A decade ago, in a series of dark chambers beneath the Invalides in central Paris, the French government inaugurated what it called the “Historial” Charles de Gaulle. Historial is a French neologism meaning something between a museum, a monument, and an educational exhibit. This example, however, all too clearly reflected the middle-aged designers’ vision of what would attract a generation raised on computers and video games. Quotations from de Gaulle literally glow on walls in massive, multicolored fonts. Film clips play on the ceilings. There are several “audiovisual portals.” Interactive screens, offering up yet more clips as well as short articles, stand available for those who want to learn more.
The intention of the Historial was to provide a site of homage and learning that would instruct visitors about the man who led the Free French in World War II and founded the Fifth Republic in 1958. The overall effect, however, is strangely sinister. When I visited in June, the Historial was nearly deserted, and the shadowy underground spaces filled with glaring displays reminded me of nothing so much as the nuclear-command bunker in Dr. Strangelove. In fact, the remains of an actual Nazi bunker on the site had to be cleared away for its construction. De Gaulle himself, whose cultural tastes tended toward the deeply traditional, would almost certainly have loathed the place.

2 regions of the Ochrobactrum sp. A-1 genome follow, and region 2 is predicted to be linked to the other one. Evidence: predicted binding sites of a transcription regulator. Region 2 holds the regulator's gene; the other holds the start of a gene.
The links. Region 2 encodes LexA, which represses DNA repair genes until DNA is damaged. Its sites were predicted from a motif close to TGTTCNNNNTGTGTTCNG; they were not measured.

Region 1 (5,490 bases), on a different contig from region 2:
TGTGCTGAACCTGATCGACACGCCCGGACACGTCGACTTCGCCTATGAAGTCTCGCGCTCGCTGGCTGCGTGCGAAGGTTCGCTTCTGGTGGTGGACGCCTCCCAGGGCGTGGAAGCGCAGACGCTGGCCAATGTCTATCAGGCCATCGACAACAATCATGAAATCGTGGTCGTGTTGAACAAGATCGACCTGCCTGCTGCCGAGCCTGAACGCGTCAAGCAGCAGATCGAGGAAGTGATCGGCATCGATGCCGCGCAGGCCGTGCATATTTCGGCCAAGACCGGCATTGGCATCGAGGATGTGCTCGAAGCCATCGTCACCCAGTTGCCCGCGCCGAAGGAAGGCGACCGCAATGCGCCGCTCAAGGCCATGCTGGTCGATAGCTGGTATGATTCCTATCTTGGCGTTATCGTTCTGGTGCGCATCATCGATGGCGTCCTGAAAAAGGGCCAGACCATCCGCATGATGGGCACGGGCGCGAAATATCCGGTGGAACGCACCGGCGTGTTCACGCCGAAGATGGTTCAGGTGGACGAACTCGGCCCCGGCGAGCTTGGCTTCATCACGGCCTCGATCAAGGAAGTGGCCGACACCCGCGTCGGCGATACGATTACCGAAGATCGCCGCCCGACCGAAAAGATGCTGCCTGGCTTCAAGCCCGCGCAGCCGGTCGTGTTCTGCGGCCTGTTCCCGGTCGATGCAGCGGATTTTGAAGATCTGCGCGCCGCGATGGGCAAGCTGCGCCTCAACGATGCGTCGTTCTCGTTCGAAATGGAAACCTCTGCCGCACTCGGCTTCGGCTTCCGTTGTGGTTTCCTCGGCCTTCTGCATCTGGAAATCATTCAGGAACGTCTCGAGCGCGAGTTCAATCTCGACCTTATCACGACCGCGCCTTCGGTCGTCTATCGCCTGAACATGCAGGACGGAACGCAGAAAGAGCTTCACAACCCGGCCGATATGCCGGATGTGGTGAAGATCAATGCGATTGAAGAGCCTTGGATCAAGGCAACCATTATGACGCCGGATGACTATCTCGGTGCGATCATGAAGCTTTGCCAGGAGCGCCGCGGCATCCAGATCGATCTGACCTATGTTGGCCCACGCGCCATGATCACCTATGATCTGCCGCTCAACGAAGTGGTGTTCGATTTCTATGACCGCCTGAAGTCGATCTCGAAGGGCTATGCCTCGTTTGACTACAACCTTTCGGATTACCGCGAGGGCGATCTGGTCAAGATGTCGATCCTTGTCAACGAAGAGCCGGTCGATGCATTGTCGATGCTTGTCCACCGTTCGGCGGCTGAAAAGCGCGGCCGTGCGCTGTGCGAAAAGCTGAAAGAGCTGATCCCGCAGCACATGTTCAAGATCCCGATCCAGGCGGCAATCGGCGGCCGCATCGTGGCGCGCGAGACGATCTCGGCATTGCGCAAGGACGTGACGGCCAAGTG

But precisely because it is such a commemorative misfire, the Historial inadvertently captures some of the difficulty of memorializing Charles de Gaulle. He played an undeniably heroic role during World War II. But his postwar career was just as important, and had far more ambiguous consequences for contemporary France. After briefly heading the provisional government after liberation, de Gaulle retired to his country home in the early 1950s. In 1958, after army officers seized power in what was then French Algeria and threatened to overthrow the government in Paris, he became premier, ruling by decree, in what many described as a coup d’état. He then proceeded to found a Fifth Republic with an outsize presidency tailored to his own outsize ego and occupied the position for more than a decade. The qualities of arrogant determination and inflexible patriotism that had served him well during World War II proved far more troubling in this later role. They turned positively toxic in the 1960s, when de Gaulle utterly failed to understand youthful frustrations with the rigid, outdated institutions that dominated French society—especially in the educational sector. The result was an explosion of protest in 1968 that for several weeks seemed likely to pitch the country into a new revolution.